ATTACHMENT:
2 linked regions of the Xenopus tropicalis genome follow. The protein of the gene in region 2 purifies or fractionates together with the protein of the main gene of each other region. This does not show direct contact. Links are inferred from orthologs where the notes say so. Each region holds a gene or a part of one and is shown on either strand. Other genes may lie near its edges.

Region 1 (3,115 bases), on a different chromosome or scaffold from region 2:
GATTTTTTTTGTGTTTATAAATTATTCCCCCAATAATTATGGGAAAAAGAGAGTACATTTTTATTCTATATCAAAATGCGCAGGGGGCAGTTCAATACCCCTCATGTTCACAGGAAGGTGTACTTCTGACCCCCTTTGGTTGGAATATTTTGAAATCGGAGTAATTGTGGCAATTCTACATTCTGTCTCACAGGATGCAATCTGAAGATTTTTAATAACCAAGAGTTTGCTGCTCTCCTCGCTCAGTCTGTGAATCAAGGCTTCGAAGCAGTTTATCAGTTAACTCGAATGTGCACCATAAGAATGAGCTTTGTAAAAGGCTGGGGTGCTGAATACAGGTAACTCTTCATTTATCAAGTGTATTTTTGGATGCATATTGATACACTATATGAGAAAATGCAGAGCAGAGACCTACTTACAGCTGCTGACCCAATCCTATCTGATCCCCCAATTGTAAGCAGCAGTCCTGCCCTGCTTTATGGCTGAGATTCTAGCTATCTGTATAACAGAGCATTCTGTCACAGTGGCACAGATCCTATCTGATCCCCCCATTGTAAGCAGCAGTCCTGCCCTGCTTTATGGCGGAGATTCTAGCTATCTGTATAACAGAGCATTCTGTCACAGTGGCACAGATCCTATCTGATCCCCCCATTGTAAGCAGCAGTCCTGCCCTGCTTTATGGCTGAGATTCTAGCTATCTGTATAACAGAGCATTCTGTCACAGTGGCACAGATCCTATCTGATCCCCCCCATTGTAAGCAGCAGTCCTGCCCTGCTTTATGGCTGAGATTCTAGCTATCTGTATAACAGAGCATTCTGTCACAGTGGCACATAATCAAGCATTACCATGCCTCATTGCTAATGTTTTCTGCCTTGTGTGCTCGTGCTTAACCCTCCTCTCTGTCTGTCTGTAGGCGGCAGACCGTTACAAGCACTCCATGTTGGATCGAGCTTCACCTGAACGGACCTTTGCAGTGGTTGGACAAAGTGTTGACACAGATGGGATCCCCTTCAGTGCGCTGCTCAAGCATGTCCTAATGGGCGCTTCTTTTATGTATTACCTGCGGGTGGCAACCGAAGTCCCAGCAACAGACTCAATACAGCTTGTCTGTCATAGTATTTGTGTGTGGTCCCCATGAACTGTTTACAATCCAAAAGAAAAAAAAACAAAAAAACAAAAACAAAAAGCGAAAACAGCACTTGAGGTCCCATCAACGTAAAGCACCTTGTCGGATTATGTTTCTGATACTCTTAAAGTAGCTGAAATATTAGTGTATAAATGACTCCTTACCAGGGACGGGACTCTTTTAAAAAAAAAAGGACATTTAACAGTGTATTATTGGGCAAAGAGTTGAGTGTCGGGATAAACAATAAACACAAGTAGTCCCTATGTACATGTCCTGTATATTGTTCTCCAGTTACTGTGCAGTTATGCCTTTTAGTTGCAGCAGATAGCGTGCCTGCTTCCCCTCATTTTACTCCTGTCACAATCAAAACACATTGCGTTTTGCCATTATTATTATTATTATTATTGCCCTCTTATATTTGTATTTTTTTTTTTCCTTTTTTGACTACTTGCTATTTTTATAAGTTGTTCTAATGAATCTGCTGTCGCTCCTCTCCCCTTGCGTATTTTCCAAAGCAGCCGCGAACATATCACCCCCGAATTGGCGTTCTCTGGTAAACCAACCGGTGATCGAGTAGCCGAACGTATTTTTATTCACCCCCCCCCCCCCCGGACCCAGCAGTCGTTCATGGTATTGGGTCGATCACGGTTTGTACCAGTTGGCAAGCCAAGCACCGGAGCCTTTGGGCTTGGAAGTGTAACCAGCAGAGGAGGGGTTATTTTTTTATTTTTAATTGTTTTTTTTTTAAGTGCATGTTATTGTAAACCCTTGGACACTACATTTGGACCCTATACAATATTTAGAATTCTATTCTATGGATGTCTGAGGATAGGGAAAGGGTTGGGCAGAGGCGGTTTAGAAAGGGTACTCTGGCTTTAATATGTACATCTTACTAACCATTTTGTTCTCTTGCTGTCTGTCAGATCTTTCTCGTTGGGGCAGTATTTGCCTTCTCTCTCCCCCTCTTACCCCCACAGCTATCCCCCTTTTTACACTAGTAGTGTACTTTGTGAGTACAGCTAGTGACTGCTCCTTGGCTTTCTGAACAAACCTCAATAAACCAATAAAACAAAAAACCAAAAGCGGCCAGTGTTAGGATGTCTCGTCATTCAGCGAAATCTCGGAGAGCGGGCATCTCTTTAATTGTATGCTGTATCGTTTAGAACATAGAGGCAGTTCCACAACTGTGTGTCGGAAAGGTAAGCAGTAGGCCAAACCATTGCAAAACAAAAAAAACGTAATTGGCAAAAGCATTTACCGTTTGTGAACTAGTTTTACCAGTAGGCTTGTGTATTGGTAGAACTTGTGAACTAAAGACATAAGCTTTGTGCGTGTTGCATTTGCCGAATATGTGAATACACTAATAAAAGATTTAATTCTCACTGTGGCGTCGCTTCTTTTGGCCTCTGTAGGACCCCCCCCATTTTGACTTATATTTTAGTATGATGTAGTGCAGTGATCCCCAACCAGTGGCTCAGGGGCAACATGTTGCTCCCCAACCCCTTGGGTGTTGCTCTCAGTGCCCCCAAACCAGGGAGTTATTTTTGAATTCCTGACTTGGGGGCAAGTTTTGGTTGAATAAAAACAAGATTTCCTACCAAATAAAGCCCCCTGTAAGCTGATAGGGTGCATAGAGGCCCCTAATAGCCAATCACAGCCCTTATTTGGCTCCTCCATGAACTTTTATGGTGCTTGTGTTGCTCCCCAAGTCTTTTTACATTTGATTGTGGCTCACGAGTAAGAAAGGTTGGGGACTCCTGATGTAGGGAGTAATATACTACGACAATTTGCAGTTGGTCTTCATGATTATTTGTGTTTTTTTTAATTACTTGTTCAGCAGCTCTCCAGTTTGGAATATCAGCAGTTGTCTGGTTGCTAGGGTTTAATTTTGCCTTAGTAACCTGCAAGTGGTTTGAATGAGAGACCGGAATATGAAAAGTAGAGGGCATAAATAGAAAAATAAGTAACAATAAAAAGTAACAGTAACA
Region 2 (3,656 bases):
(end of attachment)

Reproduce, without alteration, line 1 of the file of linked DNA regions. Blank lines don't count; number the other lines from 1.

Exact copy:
2 linked regions of the Xenopus tropicalis genome follow. The protein of the gene in region 2 purifies or fractionates together with the protein of the main gene of each other region. This does not show direct contact. Links are inferred from orthologs where the notes say so. Each region holds a gene or a part of one and is shown on either strand. Other genes may lie near its edges.